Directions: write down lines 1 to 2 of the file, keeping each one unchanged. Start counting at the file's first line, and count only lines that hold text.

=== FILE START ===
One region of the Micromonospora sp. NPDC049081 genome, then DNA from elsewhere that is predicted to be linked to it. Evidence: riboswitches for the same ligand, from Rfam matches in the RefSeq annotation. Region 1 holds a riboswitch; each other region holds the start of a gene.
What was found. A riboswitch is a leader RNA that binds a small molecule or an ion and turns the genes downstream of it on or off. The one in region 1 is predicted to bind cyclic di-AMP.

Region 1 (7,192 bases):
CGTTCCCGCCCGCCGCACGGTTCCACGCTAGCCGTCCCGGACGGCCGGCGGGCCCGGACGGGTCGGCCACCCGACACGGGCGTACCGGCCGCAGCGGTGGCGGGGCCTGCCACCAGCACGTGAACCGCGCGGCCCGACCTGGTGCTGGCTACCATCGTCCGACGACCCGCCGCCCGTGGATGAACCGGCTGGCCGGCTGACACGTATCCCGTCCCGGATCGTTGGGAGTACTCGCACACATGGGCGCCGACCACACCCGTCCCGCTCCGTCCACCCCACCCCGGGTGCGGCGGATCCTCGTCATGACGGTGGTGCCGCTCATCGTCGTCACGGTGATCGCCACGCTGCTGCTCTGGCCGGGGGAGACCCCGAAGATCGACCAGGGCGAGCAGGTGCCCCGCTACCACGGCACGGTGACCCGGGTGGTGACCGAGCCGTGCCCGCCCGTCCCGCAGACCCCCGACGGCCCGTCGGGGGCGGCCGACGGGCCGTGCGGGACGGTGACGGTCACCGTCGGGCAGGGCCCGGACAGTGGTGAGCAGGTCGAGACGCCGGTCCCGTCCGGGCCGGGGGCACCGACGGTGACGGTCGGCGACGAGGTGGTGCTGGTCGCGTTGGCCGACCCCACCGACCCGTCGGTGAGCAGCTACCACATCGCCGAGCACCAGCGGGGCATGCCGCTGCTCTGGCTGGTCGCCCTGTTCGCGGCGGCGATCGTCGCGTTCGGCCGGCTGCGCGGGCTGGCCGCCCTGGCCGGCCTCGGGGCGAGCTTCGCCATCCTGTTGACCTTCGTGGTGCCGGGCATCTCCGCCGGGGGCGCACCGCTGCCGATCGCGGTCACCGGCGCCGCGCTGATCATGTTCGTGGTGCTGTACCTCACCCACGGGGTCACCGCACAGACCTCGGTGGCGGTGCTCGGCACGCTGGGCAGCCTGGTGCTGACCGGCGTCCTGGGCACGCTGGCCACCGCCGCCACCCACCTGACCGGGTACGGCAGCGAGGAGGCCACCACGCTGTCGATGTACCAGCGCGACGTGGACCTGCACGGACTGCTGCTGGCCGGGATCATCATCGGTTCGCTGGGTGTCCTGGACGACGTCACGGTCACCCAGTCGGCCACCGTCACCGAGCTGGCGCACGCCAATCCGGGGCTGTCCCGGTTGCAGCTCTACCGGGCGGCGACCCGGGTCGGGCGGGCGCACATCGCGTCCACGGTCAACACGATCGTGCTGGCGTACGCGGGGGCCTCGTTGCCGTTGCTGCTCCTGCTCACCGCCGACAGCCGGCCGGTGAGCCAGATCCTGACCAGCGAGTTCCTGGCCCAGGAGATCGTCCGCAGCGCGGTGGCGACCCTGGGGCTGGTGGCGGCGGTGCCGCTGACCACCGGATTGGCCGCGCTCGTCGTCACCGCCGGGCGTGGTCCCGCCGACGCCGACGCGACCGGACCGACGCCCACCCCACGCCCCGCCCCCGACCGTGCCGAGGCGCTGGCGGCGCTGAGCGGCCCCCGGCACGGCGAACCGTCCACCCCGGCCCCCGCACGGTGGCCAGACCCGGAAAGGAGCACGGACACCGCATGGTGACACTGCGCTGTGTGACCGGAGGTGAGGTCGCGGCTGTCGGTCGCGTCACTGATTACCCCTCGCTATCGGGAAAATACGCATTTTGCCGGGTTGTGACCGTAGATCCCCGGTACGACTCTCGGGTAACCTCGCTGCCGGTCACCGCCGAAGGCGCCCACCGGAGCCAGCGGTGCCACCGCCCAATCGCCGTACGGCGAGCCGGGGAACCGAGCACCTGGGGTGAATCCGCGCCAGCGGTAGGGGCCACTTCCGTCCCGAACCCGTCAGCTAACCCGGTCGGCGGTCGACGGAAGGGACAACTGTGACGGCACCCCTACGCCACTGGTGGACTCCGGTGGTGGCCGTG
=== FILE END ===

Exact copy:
One region of the Micromonospora sp. NPDC049081 genome, then DNA from elsewhere that is predicted to be linked to it. Evidence: riboswitches for the same ligand, from Rfam matches in the RefSeq annotation. Region 1 holds a riboswitch; each other region holds the start of a gene.
What was found. A riboswitch is a leader RNA that binds a small molecule or an ion and turns the genes downstream of it on or off. The one in region 1 is predicted to bind cyclic di-AMP.